Erica Chenoweth and Zoe Marks Named Pfoho Faculty Deans
Harvard SEAS Faculty Reflect on Outgoing Dean, Say Successor Should Be Top Scholar
South Korean President Yoon Talks Nuclear Threats From North Korea at Harvard IOP Forum
Harvard University Police Advisory Board Appoints Undergrad Rep After Yearlong Vacancy
After Meeting with Harvard Admin on ‘Swatting’ Attack, Black Student Leaders Say Demands Remain Unanswered
Prior to the 20th century, bacterial meningitis ravaged countries around the world. Its ability to strike even the hardiest of bodies inspired widespread fear; yet it was that very fear that galvanized scientists to devise new treatments through antiserums and medications, dealing a major blow against the mortality of the disease.
However, meningitis still carries severe long-term effects for those unlucky enough to be unvaccinated. And they don’t just suffer from meningitis, either—they’re also targeted by the anti-vaccine movement, which questions the overall safety and efficacy of the vaccine and revives the same fears of uncertainty from yesteryear, stymieing efforts to immunize against infection.
We’re falling into the trap, again. As Dr. Paul Offit, Chief of the Division of Infectious Diseases at the Children’s Hospital of Philadelphia wrote in his recently published book Deadly Choices, this exact timeline has played out for numerous diseases—e.g. pertussis, measles, and smallpox. A 1998 graph produced by a Centers for Disease Control official, titled “The Natural History of an Immunization Program,” displays, through analysis of previous reactions to vaccination programs, a timeline of the hypothetical progression that vaccines undergo. As coverage increases and the incidence of disease goes down, confidence diminishes due to factors like misinformation and contentment.
The graph demonstrates one thing very clearly: The anti-vaccine movement is not unlike the angry mobs of 19th-century England decrying smallpox vaccines. It’s a typical manifestation of latent fears following a period of success, triggered by an instigating event that casts doubt on the institution of public health. Just as smallpox saw a resurgence in England, so, too, are we seeing new pockets of vaccine-preventable diseases emerge throughout the United States and the world. As the graph shows, more and more individuals will be stricken with this resurgent disease until fear of disease trumps irrationality, allowing for eventual eradication indicated by the dropping of the line for disease to zero.
Does a civilized society really wait until its people die before it takes action? From what history has shown us, unfortunately, it would seem so. However, to avoid the mistakes of the past, there are several courses of action to halt the increasing incidence rates of disease designated by the graph.
First, our media must take the time to appreciate the precarious nature of scientific reporting. A published study is not a fact; it’s an opportunity for a global network of progressive thinkers to analyze the merits and faults of one’s work. Andrew Wakefield’s now-fraudulent journal article linking autism with childhood vaccines, though flawed in form, was widely reported in the press, and even now the man receives an incredible amount of airtime to give a semblance of “balance.” Yet, if news media wished to provide balance, they would need to give proportional air-time to scientific professionals and anti-vaccine experts, which would mean thousands of researchers for every Wakefield. In addition, just as many outlets have taken the opportunity to turn Fred Phelps’ anti-homosexual protests into positive stories on community support and respect, the same outlets should also emphasize the marvel that is a vaccine.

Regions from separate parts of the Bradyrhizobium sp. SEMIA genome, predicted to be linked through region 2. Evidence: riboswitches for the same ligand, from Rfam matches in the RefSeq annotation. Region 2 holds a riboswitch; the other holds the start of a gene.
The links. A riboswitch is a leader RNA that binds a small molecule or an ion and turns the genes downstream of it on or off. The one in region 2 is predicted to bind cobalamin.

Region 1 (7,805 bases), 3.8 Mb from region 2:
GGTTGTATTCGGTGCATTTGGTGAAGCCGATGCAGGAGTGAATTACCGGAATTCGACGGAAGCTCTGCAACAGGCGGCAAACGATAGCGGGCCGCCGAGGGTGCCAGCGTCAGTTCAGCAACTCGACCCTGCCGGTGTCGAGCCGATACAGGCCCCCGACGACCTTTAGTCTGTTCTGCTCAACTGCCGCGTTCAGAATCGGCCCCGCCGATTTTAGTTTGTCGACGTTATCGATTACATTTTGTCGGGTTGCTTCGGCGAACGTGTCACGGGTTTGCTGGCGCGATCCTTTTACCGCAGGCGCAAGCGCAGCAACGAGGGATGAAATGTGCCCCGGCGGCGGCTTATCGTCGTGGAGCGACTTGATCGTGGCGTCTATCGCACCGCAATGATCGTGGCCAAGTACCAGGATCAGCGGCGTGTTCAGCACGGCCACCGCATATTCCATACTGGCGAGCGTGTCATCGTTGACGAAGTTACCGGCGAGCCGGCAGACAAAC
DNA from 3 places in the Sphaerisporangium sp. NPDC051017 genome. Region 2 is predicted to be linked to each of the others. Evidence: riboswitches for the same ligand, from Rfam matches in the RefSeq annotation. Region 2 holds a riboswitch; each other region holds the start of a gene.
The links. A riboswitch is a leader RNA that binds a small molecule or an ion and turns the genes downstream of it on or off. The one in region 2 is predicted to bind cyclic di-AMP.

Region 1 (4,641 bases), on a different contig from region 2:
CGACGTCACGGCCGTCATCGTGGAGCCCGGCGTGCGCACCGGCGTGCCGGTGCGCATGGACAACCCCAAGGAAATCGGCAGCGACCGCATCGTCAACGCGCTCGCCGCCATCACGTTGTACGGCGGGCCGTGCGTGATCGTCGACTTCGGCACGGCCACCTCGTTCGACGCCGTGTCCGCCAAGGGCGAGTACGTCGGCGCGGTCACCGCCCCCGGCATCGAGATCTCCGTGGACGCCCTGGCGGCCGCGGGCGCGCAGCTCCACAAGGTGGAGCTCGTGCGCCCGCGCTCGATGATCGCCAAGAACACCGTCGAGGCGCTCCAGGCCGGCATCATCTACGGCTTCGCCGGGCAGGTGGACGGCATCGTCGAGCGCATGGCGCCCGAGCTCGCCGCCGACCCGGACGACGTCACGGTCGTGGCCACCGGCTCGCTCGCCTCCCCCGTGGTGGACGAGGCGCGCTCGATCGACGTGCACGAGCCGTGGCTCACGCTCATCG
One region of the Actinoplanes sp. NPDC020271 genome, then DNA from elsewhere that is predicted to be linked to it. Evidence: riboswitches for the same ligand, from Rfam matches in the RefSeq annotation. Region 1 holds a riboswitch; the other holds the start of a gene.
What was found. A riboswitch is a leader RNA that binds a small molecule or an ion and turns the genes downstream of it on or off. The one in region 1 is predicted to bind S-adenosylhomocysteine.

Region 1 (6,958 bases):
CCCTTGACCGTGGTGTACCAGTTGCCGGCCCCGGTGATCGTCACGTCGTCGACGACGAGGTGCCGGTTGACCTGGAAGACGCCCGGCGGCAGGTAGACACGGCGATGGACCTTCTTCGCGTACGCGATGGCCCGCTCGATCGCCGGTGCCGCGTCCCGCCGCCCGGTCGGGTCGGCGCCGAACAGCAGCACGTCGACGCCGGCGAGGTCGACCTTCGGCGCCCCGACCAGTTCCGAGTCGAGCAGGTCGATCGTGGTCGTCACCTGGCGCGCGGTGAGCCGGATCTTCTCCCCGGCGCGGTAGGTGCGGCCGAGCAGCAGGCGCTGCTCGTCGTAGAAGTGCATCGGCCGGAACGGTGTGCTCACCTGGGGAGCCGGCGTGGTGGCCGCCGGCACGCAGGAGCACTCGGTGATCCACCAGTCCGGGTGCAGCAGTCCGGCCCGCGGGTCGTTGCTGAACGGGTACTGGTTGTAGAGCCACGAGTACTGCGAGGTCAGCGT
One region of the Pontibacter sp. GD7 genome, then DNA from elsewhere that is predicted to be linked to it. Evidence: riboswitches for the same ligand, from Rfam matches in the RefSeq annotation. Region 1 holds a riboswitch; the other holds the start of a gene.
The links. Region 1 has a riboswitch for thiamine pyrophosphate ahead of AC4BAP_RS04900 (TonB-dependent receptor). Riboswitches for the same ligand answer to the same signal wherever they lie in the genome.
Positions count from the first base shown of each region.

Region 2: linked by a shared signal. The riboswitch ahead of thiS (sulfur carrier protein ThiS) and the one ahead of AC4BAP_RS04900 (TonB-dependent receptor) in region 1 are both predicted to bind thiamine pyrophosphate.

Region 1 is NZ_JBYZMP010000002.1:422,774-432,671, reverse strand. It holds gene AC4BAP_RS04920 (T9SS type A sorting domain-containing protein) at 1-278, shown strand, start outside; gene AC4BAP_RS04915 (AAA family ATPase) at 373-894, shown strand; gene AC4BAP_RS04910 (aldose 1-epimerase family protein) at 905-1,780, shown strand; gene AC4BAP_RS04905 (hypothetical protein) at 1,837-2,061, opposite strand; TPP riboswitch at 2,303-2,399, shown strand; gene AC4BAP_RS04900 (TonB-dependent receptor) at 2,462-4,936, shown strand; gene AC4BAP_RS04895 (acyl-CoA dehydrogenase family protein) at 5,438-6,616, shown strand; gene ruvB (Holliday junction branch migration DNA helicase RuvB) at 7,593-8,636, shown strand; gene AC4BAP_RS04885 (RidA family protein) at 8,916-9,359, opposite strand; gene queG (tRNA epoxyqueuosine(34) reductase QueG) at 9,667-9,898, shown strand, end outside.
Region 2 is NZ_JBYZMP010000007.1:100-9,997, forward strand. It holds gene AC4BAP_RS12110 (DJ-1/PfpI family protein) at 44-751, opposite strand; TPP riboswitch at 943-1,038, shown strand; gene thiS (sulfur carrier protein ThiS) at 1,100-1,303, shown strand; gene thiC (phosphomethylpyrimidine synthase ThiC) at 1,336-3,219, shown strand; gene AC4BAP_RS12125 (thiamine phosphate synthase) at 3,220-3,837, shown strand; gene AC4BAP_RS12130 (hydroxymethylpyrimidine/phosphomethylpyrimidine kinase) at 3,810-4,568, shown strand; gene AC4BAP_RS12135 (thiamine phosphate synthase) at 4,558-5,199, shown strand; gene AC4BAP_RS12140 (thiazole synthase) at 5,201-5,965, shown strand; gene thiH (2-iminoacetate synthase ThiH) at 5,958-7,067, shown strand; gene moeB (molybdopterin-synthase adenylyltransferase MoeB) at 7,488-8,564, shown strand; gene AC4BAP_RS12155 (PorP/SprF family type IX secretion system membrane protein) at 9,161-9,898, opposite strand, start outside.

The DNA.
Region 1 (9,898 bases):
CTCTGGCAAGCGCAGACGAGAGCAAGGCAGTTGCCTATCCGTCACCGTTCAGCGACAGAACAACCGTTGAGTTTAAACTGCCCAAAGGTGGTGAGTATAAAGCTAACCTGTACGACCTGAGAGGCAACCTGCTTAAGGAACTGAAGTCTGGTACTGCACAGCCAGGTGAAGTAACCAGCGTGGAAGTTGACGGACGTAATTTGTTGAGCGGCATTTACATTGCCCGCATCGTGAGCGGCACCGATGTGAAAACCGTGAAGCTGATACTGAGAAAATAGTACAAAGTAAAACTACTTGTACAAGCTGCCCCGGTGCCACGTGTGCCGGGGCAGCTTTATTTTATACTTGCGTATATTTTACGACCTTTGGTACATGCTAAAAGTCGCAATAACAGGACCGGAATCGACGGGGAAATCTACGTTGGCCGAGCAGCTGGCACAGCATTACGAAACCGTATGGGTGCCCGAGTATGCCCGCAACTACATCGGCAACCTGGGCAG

Second, Americans must become active participants in the vaccine debate. Anti-vaccine parents influence their friends, which only necessitates the need for ongoing, proactive dialogue. What we need is a distinct entity specifically tasked with educating the public on “science comprehension.” In the short-term, it would educate at least a portion of the American populace on the real effects of not vaccinating, a tactic successfully implemented by the Ad Council in the 1950s to convince adults to receive a polio vaccine. In turn, the long-term strategy would be to raise a generation of more educated adults by stressing the importance of scientific thinking in American education.
Finally, and most importantly, there must be a national dialogue on the extent to which the inclinations of an individual can be put aside for the livelihood and health of a community of innocent Americans. For obvious reasons, this is something easier said than done; anti-vaccine advocates and scientists are not banging on each other’s doors looking to compromise. That alone makes it clear that our national dialogue is not going to come about organically. In the end, it is the courts that have guided the long, tumultuous road of vaccine safety. As the U.K. utilized its courts to settle the controversy over pertussis vaccines and epilepsy, the U.S. might also need to call forth a judicial arbiter to settle such a politically explosive issue.
Perhaps we should allow a family that lost a child from a vaccine-preventable disease to file a case against their local governments, their public health officials, and the individual that first infected their child. Perhaps parents should be entitled to sue physicians that offer vaccination schedules ungrounded in legitimacy. Perhaps then the political will could be mustered to do something. Sadly, it seems only the hyperbolic, hypothetical nature of such scenarios is what will jolt this country into action.
In short, far too many lives have been taken from us, and it’s time for rational minds to retake the helm.
Byran N. Dai ’11, a Crimson editorial editor, is a History and Science concentrator in Currier House.
Want to keep up with breaking news? Subscribe to our email newsletter.